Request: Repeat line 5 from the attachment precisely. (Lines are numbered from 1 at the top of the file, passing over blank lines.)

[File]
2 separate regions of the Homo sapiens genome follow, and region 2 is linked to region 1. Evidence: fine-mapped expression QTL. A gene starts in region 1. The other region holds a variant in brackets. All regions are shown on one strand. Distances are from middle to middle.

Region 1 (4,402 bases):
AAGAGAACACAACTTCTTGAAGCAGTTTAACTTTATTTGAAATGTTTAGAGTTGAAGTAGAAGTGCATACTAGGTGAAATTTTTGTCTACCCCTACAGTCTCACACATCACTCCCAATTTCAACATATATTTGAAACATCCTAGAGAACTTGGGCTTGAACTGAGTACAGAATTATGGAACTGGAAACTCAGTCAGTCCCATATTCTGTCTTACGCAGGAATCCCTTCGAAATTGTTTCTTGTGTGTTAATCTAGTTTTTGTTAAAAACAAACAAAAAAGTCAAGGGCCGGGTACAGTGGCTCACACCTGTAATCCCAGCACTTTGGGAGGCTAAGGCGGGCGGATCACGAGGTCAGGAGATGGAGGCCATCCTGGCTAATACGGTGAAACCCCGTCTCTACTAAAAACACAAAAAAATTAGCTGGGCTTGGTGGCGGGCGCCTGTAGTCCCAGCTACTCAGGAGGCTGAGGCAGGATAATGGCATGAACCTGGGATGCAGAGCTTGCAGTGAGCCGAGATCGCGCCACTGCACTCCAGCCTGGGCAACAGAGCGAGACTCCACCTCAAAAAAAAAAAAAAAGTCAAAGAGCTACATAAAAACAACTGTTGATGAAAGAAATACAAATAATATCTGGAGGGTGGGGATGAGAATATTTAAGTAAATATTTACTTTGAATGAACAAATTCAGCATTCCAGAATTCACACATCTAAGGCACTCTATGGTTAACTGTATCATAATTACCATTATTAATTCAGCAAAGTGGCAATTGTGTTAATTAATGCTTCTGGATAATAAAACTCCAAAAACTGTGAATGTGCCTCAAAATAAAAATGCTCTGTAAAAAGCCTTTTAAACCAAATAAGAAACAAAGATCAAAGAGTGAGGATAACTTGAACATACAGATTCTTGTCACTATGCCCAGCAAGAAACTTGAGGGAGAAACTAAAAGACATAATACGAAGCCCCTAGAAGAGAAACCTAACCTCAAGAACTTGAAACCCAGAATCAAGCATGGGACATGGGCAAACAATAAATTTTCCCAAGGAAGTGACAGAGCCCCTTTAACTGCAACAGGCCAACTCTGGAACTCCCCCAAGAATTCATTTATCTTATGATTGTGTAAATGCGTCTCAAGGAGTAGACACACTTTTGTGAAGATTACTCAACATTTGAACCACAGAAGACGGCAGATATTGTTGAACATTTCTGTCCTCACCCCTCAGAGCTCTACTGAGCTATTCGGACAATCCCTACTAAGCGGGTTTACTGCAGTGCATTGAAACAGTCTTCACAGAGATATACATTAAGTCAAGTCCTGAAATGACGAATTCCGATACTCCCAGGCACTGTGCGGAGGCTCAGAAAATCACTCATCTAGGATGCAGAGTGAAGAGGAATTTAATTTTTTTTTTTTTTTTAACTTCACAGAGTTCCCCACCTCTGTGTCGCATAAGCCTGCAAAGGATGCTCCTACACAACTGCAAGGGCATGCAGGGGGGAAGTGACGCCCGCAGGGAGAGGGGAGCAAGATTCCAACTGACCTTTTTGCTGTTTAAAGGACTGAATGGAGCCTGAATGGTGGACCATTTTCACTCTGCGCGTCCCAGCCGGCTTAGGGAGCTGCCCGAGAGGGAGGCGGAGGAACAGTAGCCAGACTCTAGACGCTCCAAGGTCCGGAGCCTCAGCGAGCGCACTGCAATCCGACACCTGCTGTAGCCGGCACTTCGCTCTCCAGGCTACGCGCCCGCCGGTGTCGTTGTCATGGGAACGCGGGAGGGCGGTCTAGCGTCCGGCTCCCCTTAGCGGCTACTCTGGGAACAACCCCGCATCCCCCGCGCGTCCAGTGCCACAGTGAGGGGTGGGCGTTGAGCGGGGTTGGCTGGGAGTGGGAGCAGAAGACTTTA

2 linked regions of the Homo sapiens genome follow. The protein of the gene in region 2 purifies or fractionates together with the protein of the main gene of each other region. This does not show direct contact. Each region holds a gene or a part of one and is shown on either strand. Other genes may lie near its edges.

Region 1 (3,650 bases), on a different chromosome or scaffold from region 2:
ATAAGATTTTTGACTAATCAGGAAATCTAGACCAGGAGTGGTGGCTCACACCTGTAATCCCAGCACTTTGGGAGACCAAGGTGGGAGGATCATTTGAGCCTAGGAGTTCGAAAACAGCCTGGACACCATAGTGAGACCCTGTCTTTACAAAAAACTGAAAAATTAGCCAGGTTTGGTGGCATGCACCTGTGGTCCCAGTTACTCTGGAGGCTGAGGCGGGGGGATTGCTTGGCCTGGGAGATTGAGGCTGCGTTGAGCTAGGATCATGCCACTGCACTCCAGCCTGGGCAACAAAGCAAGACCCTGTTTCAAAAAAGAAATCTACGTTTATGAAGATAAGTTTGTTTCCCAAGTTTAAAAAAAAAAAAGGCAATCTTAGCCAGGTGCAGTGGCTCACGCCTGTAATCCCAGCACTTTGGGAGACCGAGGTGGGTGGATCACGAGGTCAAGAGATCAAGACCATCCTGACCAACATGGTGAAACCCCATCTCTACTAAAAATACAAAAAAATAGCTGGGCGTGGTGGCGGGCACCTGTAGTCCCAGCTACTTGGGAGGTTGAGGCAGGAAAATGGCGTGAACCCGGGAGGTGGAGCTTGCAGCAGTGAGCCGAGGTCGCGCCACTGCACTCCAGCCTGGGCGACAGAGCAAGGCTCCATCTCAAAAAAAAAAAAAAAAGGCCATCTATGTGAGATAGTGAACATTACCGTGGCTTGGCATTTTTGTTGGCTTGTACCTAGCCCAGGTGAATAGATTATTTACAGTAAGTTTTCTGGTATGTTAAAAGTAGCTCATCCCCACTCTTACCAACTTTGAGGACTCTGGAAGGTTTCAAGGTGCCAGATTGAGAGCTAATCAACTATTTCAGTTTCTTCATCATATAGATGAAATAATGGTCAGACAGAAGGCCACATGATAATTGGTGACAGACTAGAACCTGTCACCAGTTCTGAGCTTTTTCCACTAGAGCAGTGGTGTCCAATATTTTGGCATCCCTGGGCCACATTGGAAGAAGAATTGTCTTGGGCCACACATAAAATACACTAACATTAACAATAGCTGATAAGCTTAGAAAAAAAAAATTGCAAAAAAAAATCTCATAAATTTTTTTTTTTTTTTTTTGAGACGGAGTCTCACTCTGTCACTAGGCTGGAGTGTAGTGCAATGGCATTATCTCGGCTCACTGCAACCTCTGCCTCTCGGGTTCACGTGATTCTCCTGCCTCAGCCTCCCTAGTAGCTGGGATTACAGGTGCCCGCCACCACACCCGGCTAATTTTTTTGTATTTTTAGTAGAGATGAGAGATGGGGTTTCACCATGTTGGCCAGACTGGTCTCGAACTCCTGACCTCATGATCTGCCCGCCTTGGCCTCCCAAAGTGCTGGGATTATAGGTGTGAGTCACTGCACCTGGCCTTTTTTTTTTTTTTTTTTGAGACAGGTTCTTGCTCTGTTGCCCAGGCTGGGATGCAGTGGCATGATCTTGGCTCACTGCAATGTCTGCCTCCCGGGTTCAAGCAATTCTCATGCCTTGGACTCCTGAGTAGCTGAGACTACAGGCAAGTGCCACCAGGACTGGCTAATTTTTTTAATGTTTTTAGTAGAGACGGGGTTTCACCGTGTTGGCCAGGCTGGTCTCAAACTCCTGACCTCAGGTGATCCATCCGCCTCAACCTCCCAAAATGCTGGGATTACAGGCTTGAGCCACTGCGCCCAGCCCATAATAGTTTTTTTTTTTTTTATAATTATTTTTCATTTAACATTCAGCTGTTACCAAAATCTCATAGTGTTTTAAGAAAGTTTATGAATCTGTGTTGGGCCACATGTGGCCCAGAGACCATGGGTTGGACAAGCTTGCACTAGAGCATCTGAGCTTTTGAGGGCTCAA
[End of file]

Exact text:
Region 1 (3,650 bases), on a different chromosome or scaffold from region 2: